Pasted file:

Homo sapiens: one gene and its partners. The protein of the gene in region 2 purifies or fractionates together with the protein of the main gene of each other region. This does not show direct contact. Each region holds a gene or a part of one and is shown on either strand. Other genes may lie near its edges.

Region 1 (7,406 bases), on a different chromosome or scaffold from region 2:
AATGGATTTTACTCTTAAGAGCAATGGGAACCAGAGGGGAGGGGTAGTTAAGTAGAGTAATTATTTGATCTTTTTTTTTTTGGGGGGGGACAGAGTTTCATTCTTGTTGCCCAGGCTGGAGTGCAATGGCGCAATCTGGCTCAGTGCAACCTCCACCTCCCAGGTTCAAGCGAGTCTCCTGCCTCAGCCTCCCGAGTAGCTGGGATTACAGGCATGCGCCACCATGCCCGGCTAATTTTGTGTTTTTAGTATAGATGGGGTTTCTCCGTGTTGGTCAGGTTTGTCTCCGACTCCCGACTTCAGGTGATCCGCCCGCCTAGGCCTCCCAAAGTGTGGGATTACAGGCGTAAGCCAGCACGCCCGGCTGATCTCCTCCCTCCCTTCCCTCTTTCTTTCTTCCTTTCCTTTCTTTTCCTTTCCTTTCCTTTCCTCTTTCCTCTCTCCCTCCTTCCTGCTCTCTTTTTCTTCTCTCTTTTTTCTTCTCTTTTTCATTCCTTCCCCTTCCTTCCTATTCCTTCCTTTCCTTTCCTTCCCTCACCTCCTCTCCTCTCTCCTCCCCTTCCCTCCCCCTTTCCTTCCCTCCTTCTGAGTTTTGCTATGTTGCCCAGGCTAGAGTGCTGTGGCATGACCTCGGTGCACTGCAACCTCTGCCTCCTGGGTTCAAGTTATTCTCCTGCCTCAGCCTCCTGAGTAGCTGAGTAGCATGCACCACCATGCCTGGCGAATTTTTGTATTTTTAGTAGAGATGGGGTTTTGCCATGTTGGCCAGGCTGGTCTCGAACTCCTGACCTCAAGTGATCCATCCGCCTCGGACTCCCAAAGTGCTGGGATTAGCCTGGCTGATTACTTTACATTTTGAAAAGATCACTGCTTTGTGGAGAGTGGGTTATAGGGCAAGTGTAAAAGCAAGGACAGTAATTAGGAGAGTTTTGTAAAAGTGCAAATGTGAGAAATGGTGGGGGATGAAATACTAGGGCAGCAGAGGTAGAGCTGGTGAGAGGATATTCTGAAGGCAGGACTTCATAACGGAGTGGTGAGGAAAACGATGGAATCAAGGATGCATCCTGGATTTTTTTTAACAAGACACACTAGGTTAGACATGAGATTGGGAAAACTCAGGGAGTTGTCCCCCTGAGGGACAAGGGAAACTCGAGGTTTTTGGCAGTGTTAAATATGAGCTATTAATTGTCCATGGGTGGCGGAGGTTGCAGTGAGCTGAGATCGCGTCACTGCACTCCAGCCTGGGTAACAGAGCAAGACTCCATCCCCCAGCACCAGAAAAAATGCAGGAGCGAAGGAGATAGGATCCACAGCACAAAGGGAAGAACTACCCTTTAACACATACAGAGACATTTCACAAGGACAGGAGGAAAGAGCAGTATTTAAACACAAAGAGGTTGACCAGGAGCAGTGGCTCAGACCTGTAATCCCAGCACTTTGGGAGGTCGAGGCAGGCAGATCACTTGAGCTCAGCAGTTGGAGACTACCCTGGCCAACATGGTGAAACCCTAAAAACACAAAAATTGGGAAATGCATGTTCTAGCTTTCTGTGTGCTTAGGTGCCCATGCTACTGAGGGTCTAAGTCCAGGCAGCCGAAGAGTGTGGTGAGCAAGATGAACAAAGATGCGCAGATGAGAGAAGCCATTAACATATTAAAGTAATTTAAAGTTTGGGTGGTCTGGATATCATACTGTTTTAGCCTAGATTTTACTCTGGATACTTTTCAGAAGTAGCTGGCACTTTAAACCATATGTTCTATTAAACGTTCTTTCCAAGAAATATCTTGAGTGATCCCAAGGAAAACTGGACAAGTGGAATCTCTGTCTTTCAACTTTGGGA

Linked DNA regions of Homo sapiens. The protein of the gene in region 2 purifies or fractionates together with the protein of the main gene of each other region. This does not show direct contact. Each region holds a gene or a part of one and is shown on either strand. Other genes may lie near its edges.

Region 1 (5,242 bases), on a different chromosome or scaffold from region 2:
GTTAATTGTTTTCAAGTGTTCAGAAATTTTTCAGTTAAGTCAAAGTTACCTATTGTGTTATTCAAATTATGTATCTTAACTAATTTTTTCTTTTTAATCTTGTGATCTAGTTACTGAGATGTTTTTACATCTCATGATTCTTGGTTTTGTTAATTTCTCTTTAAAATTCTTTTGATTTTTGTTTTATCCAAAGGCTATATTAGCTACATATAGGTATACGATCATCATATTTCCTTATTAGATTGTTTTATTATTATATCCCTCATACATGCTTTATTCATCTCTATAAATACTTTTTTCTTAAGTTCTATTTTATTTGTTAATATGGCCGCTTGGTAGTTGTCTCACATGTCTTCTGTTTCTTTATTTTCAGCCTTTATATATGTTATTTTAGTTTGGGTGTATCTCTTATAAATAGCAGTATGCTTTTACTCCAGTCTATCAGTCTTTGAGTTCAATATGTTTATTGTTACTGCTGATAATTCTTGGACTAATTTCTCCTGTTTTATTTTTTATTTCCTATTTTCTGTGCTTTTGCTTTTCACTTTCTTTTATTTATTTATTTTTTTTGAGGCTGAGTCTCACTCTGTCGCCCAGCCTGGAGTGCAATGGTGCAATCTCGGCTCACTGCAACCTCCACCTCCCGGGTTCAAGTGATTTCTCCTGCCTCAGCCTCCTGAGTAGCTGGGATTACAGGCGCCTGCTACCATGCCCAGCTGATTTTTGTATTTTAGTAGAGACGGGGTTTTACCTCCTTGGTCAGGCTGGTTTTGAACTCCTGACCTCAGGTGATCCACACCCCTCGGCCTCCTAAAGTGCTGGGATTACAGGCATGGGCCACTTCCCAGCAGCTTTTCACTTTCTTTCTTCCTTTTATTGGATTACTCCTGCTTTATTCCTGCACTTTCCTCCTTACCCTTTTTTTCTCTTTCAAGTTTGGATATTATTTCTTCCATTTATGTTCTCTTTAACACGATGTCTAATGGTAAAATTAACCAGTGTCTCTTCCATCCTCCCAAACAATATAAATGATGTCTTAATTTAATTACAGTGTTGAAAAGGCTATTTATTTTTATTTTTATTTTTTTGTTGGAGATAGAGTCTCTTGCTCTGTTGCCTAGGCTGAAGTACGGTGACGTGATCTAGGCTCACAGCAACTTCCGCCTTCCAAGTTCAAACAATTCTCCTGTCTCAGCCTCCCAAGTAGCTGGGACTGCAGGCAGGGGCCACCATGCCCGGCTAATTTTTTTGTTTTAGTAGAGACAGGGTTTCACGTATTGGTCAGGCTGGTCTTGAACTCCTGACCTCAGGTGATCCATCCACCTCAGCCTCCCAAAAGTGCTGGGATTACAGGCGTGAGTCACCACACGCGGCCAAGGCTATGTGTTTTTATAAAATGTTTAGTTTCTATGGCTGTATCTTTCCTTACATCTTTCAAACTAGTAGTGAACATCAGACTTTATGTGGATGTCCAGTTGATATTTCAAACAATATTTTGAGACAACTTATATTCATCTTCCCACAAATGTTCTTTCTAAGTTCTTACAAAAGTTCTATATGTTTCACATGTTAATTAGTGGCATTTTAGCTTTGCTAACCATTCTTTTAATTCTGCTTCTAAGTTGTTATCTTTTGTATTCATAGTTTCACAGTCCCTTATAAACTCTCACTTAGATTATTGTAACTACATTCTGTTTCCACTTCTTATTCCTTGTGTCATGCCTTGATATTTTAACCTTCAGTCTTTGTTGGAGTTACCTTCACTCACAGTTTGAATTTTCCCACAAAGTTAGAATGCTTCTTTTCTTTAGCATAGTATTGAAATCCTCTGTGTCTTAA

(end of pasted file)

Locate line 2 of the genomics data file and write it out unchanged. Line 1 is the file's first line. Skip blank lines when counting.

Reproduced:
Region 1 (7,406 bases), on a different chromosome or scaffold from region 2: